Small business owners are lagging behind when it comes to staffing, as some companies are slowing hiring due to economic concerns.
Nearly two-thirds of small businesses were hiring or trying to hire in September, but 46% reported being unable to fill those openings, according to a report by the National Federation of Independent Business (NFIB) , well over 48 years. The historical average is 23%.
Difficulties in hiring have led some small business owners to seek more creative solutions to land labor so that their businesses can grow or, at worst, stay put.
“Small businesses aren’t growing at the speed of 2019,” Homebase founder and CEO John Waldmann told Yahoo Finance Live. “In fact, the situation is getting worse to the point that we are seeing small businesses go out of business because they can’t hire people … This is a real challenge for small businesses, and there are many ways to solve this. things will be needed — including making these jobs more attractive.”
Attracting, hiring and retaining quality employees is often a challenge for businesses of all sizes. In today’s era of low unemployment, fierce competition, and a hot labor market, out-of-the-box ideas are even more important.
For Diana Manalan, owner of Little Chef Little Café in Queens, New York, that means hiring high school students to help out with the shortage.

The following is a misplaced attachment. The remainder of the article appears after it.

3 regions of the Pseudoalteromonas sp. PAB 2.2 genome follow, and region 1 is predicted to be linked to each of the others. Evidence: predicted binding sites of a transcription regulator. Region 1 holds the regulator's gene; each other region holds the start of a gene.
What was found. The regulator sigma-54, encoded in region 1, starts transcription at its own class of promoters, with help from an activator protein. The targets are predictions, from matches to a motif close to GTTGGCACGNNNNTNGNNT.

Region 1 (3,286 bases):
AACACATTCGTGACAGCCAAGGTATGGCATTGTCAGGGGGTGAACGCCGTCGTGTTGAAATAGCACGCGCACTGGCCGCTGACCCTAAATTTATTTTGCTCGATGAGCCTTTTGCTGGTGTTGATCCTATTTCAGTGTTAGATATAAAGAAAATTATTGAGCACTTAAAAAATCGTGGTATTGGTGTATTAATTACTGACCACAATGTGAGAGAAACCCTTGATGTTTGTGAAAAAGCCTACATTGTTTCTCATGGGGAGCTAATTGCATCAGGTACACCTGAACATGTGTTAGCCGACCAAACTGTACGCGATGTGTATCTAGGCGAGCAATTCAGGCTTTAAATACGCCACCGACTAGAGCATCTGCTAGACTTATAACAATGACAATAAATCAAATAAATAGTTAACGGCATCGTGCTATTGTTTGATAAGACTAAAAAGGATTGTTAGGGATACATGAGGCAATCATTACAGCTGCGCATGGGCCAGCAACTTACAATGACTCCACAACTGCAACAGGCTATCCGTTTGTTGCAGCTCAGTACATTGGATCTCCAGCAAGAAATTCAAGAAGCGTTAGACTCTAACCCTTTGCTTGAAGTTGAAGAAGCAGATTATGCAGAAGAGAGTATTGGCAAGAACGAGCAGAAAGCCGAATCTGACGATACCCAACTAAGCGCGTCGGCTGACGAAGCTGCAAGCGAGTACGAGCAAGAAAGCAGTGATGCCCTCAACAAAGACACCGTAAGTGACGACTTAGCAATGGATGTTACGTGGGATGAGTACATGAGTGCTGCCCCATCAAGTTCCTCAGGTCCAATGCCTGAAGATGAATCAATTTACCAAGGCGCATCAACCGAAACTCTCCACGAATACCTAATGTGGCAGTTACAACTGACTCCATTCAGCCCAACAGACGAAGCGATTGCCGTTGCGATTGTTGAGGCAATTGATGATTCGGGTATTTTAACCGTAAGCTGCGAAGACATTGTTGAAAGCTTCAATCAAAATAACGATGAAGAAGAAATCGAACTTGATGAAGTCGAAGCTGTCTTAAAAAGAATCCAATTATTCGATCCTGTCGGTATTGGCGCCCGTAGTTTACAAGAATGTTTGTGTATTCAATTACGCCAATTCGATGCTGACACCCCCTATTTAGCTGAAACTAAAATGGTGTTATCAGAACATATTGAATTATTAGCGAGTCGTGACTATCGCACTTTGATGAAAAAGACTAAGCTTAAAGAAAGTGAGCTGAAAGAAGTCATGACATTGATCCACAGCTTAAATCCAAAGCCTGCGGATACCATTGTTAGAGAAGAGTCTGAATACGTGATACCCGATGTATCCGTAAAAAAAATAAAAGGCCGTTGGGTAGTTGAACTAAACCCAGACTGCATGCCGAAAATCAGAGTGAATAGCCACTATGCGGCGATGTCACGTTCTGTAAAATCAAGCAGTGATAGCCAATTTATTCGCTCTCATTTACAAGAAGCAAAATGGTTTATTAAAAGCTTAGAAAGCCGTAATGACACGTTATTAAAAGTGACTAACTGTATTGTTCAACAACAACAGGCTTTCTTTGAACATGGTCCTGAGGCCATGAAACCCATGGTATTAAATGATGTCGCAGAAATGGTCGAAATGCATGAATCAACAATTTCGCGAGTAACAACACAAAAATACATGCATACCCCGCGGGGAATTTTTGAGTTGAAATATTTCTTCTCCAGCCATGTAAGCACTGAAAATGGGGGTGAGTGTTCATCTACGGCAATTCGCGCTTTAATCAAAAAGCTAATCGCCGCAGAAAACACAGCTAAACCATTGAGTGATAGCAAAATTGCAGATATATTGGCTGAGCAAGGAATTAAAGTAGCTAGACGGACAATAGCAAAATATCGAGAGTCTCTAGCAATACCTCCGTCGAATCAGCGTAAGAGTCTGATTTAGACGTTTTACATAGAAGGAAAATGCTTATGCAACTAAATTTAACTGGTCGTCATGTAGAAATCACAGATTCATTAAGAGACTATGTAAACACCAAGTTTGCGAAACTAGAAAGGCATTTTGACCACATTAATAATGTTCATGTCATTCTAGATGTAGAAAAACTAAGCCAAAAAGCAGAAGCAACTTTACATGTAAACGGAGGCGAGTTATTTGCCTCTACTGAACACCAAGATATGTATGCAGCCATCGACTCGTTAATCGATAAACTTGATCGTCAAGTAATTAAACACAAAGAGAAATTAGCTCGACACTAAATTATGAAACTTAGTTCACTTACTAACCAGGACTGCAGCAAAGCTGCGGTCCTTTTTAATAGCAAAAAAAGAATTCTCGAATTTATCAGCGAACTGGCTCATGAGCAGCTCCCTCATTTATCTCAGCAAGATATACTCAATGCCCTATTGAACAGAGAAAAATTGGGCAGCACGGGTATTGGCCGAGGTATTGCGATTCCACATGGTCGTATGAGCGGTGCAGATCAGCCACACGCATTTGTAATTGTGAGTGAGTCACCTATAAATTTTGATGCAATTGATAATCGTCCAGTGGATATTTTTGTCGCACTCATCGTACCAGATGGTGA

“It works. They show up and come to work most of the time,” said Manalang. “We feed them two or three meals a day. We buy groceries, uniforms and shoes. We also order takeout for them, get free movie tickets, provide incentives in such a way. [we] give it to them ”
Executive Home Care, a national franchise of home care providers, is addressing workforce shortages by changing technology for onboarding, recruiting, and recruiting.
Executive Home Care CEO Tim Hadley told Yahoo Finance:
Another incentive that worked was offering flexible work schedules.
“This is not a standard 9-to-5 or 8-to-4 type of job,” Hadley says. “Employees have the flexibility to work only the hours they want, as well as a significant amount of vocational training and ongoing training for caregivers.”
However, one perk that many small businesses are unable to accommodate, despite its increasing popularity since the pandemic, is remote work options.
Larry Sutton, CEO and founder of RNR Tire Express, a national franchise retailer of quality tires and custom wheels, said: “And unfortunately, the type of business we do cannot be done from home.”
What many business owners do is offer more money, something that has been tried and tested for a long time. A survey by the NFIB found that just under half of owners reported having increased their pay, and more than a quarter plan to do so within the next three months.
But that may not be enough in this environment, said Allan Jones, CEO of Bambee, a company focused on solving complex HR problems for small businesses.
“Small business owners, unfortunately or fortunately, have to think about comprehensive incentive packages the way Fortune 500 companies have done for a very long time: a $2 increase in the minimum wage But besides salary and compensation, what are the other incentives and benefits of working for this organization?” Jones said. “[Small businesses] Notorious for not considering total compensation as a hiring principle. They only think about cash, but employees want it now. ”
Dani Romero is a reporter at Yahoo Finance. follow her on her twitter @daniromerotv
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